Problems in forecasting are not limited to the political realm. Financial experts are best only when markets are reasonably calm. They failed to predict the upside momentum of the internet boom between 1997 and 1999 and also failed to predict the depth of the crash between 2000 and 2002. They were reasonably accurate between 2003 and 2007, but of course they failed miserably in 2008. So when you need the experts most, they are not around.
The real problem is that no one can reliably forecast the future, especially the short-term outlook for economies or stock markets. Warren Buffett does not even believe that it is worth anyone’s time to do so.
But amid the uncertainty and hot air, one thing is definite. Markets do eventually return to mean. Business cycles are called cycles for a reason. Down cycles are always followed by up cycles as night follows day. It just takes time. The difference is that it may take even more time. Governments and central banks trying to solve the problem may have made it worse. The stimulus that is supposed to be so indispensable to save the market from itself may be preventing the markets from reaching equilibrium. So instead of preventing pain, they just prolong it.
But depressions and recessions even with government help do not last forever. During a financial crisis investors have to remember one thing. The basic components of an economy don’t just evaporate. Most companies have tangible assets. Their stock may be falling like a rock, but the real estate, equipment and intellectual property is still there. Some workers may lose their jobs. Others might be underemployed, but they are still around. As investors discovered in the US, real estate loans are secured by land, which doesn’t dissipate in the morning mist. Its value is not what it was, but it does still have worth. Yes, some investors do lose money, but there is always another side to the trade. Someone’s loss can be another’s opportunity.
The Greek situation is unresolved and may remain so for many weeks. Markets do not like unresolved issues, especially political ones. This uncertainty will weigh on the markets, especially European ones. Doubt also surrounds the rising bond yields in both Spain and Italy. So it is hardly surprising that European shares have fallen 16% since the early April highs compared to 6% in the US. Money has flowed out of large stock European funds for the past 14 months. It appears that Europe is the worst place to invest, which is exactly the point.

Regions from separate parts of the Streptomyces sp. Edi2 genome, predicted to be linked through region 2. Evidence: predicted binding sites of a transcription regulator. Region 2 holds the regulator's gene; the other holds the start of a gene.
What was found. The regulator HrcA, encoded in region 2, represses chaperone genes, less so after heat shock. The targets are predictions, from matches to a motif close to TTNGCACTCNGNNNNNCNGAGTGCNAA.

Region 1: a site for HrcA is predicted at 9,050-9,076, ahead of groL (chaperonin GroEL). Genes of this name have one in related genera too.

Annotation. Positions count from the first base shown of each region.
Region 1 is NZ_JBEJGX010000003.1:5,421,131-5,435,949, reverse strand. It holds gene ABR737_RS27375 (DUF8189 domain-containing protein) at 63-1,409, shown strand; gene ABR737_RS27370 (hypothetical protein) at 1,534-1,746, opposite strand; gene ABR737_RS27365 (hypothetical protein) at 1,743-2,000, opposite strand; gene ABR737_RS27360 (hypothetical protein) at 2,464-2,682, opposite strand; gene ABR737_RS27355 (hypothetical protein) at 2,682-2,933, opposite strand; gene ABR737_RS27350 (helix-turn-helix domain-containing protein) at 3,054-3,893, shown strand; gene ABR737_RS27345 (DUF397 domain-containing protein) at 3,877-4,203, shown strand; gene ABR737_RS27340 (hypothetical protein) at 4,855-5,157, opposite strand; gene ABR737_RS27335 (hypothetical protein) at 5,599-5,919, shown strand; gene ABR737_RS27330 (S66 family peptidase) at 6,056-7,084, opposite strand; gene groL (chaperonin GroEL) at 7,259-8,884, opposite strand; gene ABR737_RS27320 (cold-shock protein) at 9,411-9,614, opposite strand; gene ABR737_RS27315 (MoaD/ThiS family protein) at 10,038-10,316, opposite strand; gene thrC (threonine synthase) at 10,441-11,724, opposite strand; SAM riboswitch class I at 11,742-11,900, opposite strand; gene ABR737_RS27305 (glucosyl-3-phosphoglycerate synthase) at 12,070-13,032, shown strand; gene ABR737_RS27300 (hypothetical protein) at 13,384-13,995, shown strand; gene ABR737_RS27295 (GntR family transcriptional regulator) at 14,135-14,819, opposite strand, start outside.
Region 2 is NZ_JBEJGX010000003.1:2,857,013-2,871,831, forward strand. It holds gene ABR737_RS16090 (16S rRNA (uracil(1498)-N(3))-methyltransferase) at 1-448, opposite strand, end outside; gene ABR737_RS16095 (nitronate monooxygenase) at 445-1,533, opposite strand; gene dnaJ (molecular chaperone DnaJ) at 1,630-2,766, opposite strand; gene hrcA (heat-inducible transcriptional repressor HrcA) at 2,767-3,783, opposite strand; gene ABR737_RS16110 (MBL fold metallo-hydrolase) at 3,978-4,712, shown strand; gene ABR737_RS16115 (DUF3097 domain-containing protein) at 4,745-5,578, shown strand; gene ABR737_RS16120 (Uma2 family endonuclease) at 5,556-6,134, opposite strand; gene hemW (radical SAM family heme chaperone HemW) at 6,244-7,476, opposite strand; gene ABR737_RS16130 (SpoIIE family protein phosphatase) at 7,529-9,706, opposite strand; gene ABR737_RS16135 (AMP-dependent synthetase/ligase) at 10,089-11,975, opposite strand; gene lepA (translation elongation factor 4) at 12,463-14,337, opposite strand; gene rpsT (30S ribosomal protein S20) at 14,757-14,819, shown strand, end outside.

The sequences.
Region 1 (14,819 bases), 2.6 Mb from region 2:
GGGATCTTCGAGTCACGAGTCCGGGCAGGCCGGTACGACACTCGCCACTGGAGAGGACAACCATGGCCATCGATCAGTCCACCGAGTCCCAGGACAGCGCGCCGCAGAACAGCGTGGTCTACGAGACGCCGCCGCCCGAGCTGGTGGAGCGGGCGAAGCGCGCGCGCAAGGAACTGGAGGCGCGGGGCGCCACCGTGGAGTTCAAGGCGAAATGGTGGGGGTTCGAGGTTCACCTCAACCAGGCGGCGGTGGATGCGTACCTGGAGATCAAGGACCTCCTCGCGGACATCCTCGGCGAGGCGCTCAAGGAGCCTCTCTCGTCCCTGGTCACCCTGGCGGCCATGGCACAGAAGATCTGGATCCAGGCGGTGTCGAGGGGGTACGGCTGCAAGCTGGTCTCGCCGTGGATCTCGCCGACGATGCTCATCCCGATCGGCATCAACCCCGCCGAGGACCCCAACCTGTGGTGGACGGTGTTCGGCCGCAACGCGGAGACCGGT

The reality is that European equities are not totally European. American and many emerging market corporations, especially state-owned ones, earn profits mostly in their home markets. In contrast 44% of European profits come from outside Europe. European corporations earn 24% of their profits from emerging markets, almost double the amount as American corporations. So the problems in Europe will be cushioned for European corporations by their exports. The higher exports of European corporations will be helped by a plunging Euro, but this assumes that the economies of their trading partners remain strong.
Another advantage of European shares is their dividend payout. The average dividend yields for corporations in the strongest European countries, France, Netherlands and Germany is 4.1%. This compares very favourably with government bonds and the average yield for US stocks, which are only 2.2%.
Some European countries are also positioning themselves for a rebound. The recent stresses to some economies like Spain have forced their governments to make the real reforms that are necessary for sustainable growth specifically in the labour market. Germany’s present strength is due to similar reforms ten years ago.
The German market and others have not reached their lows of last September. It will take another 14%. With a weakening global economy European markets will no doubt test those lows. When they do, the worst place to invest might just become the best.
(William Gamble is president of Emerging Market Strategies. An international lawyer and economist, he developed his theories beginning with his first hand experience and business dealings in the Russia starting in 1993. Mr Gamble holds two graduate law degrees. He was educated at Institute D'Etudes Politique, Trinity College, University of Miami School of Law, and University of Virginia Darden Graduate School of Business Administration. He was a member of the bar in three states, over four different federal courts and has spoken four languages. Mr Gamble can be contacted at [email protected] or [email protected].)